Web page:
March Madness: Inequality Against Women Athletes

March Madness: Inequality Against Women Athletes

This month we are having March Madness which is one of the biggest college women’s basketball in America. March madness will end in the beginning of April but the athletes and all supporters of women’s sports made an impact. It all begins with a player from University of Oregon calling out the NCAA for the difference of investment between the women and men players. 

The forward Sedona Prince posted a short video showing the difference between the weight room equipment provided for them and comparing to the men’s teams on TikTok and it went viral. Many athletes from WNBA such as Sue Bird, Sabrina Ionescu and other NBA players called out the NCAA for that embarrassing situation. 

The athletes got a statement from the VP of women’s basketball saying that it was because of “limited space”. After that statement Prince quickly shared a video showing how much extra space they had and said “If you’re not upset about this problem, then you’re part of it”. 

After the video went viral many athletes spoke up about the treatments and lack of investment and funding women’s sports programs often receive.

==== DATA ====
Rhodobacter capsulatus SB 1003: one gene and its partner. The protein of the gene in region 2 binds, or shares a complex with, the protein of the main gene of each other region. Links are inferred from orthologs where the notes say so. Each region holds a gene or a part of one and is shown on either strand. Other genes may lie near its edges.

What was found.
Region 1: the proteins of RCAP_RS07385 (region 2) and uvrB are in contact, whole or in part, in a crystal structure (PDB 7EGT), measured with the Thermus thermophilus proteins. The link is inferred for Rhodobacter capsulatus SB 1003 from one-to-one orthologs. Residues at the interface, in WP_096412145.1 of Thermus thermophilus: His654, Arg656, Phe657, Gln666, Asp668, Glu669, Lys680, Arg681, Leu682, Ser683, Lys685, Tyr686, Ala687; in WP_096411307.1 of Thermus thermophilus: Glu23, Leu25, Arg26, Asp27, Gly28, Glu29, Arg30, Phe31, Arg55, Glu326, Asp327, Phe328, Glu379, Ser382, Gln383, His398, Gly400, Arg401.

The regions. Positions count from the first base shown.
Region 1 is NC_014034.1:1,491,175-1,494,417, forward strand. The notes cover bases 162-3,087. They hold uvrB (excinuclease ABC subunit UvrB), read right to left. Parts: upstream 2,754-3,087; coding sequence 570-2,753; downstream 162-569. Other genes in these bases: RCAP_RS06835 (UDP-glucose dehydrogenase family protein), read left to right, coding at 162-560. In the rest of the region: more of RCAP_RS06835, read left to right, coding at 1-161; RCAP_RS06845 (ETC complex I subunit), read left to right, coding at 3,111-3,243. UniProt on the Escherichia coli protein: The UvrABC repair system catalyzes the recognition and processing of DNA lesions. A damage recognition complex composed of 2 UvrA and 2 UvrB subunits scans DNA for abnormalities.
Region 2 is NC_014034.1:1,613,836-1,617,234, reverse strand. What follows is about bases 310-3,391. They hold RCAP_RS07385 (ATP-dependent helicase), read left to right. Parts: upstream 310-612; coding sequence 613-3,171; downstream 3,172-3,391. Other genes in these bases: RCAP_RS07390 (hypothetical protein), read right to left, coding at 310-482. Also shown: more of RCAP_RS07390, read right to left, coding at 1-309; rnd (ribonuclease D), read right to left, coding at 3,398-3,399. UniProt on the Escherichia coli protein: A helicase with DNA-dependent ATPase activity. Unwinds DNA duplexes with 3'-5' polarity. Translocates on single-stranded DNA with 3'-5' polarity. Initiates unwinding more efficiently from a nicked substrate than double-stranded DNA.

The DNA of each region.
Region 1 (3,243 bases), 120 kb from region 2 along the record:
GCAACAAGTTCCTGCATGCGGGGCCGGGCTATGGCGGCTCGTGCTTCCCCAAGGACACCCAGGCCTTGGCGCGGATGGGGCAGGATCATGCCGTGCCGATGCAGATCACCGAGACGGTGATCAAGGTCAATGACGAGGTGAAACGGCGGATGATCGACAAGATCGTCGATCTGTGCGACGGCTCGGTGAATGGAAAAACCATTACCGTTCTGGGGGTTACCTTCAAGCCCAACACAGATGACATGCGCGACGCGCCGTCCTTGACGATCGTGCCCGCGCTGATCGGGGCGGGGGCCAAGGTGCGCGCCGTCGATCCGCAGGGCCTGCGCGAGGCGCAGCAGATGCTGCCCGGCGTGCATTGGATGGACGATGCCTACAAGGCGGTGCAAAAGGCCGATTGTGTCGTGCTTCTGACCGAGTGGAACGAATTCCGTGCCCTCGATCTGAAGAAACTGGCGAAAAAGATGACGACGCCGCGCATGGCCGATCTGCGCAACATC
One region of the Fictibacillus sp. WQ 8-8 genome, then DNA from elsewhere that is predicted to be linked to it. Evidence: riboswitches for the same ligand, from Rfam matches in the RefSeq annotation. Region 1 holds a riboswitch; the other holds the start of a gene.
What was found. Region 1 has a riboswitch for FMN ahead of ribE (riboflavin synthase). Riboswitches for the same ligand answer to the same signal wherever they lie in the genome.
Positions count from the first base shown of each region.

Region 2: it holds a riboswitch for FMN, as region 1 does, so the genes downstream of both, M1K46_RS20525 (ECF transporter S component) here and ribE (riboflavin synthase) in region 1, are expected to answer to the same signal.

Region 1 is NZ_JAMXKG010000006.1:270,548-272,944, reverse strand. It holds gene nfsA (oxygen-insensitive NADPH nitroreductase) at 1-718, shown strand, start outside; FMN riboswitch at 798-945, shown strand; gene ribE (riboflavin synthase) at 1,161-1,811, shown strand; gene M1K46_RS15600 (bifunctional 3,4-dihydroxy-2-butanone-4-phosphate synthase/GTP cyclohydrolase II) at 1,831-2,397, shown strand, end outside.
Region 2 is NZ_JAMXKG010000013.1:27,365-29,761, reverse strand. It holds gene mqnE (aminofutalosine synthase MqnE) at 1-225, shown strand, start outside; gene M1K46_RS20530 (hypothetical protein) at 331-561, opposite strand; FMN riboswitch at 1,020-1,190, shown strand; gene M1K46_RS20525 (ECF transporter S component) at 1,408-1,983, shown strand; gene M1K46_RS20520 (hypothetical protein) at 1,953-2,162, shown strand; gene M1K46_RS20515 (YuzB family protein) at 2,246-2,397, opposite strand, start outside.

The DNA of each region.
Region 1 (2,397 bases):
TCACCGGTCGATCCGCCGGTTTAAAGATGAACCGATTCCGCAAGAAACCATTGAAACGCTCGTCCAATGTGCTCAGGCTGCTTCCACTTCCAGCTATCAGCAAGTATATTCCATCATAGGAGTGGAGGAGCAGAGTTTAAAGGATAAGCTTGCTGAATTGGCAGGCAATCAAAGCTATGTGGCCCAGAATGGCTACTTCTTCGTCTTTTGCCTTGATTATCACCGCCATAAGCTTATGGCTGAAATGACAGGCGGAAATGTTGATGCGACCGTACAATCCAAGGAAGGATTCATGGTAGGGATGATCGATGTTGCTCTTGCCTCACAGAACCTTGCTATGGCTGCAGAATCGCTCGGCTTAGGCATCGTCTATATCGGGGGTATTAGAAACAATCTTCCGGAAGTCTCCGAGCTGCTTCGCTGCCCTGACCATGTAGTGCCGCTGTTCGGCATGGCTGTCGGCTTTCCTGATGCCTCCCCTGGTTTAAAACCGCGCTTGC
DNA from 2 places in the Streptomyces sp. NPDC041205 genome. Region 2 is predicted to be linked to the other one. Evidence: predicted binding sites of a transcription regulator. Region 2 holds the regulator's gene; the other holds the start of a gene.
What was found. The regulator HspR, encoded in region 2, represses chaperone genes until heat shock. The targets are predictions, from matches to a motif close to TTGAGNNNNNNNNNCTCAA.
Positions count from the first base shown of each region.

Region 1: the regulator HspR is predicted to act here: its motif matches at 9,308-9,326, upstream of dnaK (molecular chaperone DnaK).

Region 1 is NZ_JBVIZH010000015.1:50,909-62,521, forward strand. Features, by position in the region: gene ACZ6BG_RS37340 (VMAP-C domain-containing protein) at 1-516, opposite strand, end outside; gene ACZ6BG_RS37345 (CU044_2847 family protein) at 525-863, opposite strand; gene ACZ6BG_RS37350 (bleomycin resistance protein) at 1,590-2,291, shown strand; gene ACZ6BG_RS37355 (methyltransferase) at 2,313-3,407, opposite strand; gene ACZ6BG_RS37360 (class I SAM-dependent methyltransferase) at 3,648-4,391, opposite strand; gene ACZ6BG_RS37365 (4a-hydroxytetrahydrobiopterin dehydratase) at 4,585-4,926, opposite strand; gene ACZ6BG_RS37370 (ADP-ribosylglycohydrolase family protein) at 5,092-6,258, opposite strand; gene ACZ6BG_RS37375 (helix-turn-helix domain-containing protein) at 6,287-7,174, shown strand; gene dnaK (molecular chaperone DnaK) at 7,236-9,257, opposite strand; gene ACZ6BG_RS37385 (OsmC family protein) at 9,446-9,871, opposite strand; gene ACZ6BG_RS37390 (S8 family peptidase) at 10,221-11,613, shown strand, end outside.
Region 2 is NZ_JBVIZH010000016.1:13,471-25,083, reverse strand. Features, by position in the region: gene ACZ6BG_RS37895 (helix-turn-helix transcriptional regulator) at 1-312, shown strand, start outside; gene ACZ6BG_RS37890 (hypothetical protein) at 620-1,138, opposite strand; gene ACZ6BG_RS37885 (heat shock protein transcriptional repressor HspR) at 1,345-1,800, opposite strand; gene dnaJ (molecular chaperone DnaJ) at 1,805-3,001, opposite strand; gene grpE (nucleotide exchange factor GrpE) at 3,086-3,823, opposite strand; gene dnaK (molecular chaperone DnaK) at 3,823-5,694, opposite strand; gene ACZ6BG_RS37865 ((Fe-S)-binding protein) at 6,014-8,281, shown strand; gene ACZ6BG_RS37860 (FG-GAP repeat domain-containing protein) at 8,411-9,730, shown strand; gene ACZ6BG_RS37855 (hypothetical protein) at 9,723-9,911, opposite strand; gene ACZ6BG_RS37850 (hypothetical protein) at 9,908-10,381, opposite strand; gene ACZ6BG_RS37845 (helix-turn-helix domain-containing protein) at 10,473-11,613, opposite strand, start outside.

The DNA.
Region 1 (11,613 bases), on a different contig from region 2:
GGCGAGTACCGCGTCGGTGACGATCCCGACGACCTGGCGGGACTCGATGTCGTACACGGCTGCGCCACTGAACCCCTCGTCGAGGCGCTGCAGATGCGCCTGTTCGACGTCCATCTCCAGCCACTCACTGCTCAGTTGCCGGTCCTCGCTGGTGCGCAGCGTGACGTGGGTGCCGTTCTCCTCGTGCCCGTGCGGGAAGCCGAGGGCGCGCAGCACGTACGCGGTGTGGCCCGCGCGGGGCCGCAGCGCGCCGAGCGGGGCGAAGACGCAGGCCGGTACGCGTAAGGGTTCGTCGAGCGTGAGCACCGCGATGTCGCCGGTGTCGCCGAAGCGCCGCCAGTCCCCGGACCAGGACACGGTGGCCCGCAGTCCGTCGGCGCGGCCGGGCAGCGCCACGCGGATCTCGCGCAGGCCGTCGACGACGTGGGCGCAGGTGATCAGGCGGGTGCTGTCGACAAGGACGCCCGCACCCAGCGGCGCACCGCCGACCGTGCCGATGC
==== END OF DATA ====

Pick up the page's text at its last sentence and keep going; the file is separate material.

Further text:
According to the U.S Department of Education’s Office for Civil Rights (OCR), the title IX protects people from discrimination based on sex in education programs or activities that receive federal financial assistance which NCAA fits in. 

“No person in the United States shall, on the basis of sex, be excluded from participation in, be denied the benefits of, or be subjected to discrimination under any education program or activity receiving Federal financial assistance.”

However, the NCAA did what they should have done from the beginning and fixed the gym.

In the Women’s March Madness 2021 we were able to show just the surface level of the discrimination we female athletes go through. There are so many untold stories, erased or silenced dreams of little girls and women. This is a little step we are taking to equality. We will keep fighting and conquering with all our force. 

I’m Sabrina Uwada and I am a 17 years old girl living in Aichi, Japan. I am Brazilian, born and raised in Japan, where there is a big Brazilian community. I am passionate about women’s sports and business. I am a football player and in Brazil football is still considered a boy’s sport. Growing up I never saw a women's football game. The first time that I watched a professional women's football game was in Brazil and I burst into tears because it was a dream come true.  Girls and women deserve more and we are strong. Together, we can make a difference. In my community feminism has a bad reputation. I hope that through SHEQUALITY we can share ideas and knowledge to eliminate that negative image and conquer equality.

Leave a Comment